Another opinion on city property tax election | Arkansas Blog

Another opinion on city property tax election



Labor Day is a nice slow day to ease back into the blogging routine.

The mailbox is mostly empty this morning. But Wendell Griffen, the circuit judge who wears a political activist hat as a Baptist minister, is on hand with a statement opposing the city of Little Rock's special election proposal next week to continue (with a slight reduction) the long-standing property tax millage for street and drainage work.

Griffen is roused by work of the ad hoc committee supporting the tax. He continues the message of other advocates of inner city Little Rock that it is unfair to spread the spending evenly by ward when needs in the older parts of town are so much greater.

It's a tough argument that I've followed from afar these last couple of weeks. The one-man, one-dollar approach is undeniably the politically expedient way to get this tax approved, particularly given the higher voting patterns in the better neighborhoods that will disproportionately benefit. (Note that these neighborhoods include many that didn't pay their fair share for extension of infrastructure in the city's westward annexation expansion.) Mayor Mark Stodola and others have also been guilty of misleading rhetoric. A flat millage tax is NOT a progressive tax. It disproportionately burdens the poor owners of property who pay a larger share of their available income on property taxes. It is NOT true that developers have contributed much by way of money to past infrastructure work. Yes, they build driveways and many lesser streets, but the big collector streets, the fire stations, police stations, parks, sewer and water demand and alll the rest build a rapidly accruing bill for all. And the notion that property tax wealth is heavily concentrated out west overlooks huge tax bills on the center city, particularly downtown.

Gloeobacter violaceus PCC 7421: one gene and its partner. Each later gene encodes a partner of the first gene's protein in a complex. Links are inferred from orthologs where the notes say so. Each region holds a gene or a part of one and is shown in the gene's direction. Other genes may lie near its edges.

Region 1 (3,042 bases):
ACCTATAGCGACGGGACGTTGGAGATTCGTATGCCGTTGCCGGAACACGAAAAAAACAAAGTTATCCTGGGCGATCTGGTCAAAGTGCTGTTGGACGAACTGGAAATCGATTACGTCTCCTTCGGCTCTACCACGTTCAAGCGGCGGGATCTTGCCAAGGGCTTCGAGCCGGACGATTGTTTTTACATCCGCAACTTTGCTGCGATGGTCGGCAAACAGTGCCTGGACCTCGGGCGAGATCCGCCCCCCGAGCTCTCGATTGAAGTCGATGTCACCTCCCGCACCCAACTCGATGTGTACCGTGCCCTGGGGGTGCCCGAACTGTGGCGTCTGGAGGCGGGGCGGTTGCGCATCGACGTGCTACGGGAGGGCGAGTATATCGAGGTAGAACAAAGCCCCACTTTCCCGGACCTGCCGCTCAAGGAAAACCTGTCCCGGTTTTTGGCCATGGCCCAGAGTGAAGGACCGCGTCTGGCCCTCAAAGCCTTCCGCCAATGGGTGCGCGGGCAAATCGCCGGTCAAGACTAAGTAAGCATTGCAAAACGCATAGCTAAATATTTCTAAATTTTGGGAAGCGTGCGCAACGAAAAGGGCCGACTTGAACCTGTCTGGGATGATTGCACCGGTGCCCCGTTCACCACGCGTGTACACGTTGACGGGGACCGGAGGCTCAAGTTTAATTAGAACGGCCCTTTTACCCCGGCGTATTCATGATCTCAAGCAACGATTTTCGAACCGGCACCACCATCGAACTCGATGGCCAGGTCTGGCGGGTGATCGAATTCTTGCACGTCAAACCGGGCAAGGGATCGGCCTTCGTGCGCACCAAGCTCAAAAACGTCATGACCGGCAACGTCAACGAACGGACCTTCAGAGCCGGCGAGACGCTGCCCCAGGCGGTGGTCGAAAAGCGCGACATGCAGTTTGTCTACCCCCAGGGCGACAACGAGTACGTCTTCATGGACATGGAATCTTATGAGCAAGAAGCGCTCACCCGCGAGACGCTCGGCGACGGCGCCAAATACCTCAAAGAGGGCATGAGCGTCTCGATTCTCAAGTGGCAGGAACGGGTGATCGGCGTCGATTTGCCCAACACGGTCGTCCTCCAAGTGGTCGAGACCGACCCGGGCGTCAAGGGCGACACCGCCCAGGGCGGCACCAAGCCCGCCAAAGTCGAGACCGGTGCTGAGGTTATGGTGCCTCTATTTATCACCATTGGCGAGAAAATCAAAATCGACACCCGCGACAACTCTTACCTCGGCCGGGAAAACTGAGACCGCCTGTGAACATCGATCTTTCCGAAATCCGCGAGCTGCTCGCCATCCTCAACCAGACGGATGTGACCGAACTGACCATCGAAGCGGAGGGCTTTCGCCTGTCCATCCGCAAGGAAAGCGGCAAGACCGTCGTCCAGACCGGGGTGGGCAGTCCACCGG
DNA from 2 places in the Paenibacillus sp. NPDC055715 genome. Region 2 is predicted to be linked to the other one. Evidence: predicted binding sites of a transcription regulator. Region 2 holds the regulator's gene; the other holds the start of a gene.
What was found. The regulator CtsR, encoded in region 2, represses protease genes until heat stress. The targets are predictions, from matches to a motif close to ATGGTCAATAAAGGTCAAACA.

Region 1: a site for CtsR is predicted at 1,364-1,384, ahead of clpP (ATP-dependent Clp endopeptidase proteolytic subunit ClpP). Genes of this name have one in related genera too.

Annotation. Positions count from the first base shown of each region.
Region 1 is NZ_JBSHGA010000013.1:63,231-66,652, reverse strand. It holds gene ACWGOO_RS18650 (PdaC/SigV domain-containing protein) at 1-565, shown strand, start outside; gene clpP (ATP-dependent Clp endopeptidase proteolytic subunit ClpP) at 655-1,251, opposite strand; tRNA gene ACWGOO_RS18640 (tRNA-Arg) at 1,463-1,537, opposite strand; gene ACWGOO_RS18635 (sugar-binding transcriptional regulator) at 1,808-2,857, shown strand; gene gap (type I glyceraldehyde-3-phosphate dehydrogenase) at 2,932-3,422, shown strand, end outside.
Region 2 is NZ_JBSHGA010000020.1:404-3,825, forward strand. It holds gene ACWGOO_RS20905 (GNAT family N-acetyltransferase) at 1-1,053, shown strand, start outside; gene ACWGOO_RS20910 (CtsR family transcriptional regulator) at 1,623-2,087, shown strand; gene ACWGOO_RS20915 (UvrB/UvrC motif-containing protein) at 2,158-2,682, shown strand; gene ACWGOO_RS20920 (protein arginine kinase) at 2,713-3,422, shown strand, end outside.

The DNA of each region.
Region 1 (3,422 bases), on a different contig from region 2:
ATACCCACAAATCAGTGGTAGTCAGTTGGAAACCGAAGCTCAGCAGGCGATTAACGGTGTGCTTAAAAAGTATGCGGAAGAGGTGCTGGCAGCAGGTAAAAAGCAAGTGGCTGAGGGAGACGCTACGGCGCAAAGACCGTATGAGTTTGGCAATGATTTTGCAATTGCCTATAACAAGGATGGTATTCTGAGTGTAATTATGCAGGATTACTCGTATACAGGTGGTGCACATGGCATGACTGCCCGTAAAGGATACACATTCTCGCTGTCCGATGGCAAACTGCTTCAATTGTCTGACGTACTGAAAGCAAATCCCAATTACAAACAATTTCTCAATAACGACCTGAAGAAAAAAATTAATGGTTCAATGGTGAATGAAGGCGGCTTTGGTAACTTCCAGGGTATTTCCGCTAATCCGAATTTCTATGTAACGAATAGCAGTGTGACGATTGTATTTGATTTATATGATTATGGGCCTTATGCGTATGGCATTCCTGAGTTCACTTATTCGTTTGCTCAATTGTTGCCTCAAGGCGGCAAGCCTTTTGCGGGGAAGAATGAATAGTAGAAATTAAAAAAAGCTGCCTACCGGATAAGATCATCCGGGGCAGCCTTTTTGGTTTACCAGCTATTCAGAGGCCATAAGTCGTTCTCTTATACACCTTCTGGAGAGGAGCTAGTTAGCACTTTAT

No matter. I find myself today leaning strongly toward a vote FOR the property tax continuation. It would be devastating to the city to lose this historic source of steady and somewhat elastic support at the end of this year. I can lament some of the political cynicism at work in the campaign, but I can't overlook the consequences of refusing continuation of the levy. The tax vote doesn't bind the ward spending plan for all time, for one thing. Voter referendums ARE possible, too.



A group calling itself the "Keep Building Little Rock's Future Committee" ( is urging Little Rock residents to vote in a special election on September 11 to lower the millage rate on the property taxes used to fund the City street and drainage program. Mayor Mark Stodola called for this special election during his State of the City address earlier this year. I'm issuing this statement to our Congregation and the wider Community urging that we vote AGAINST the measure on September 11.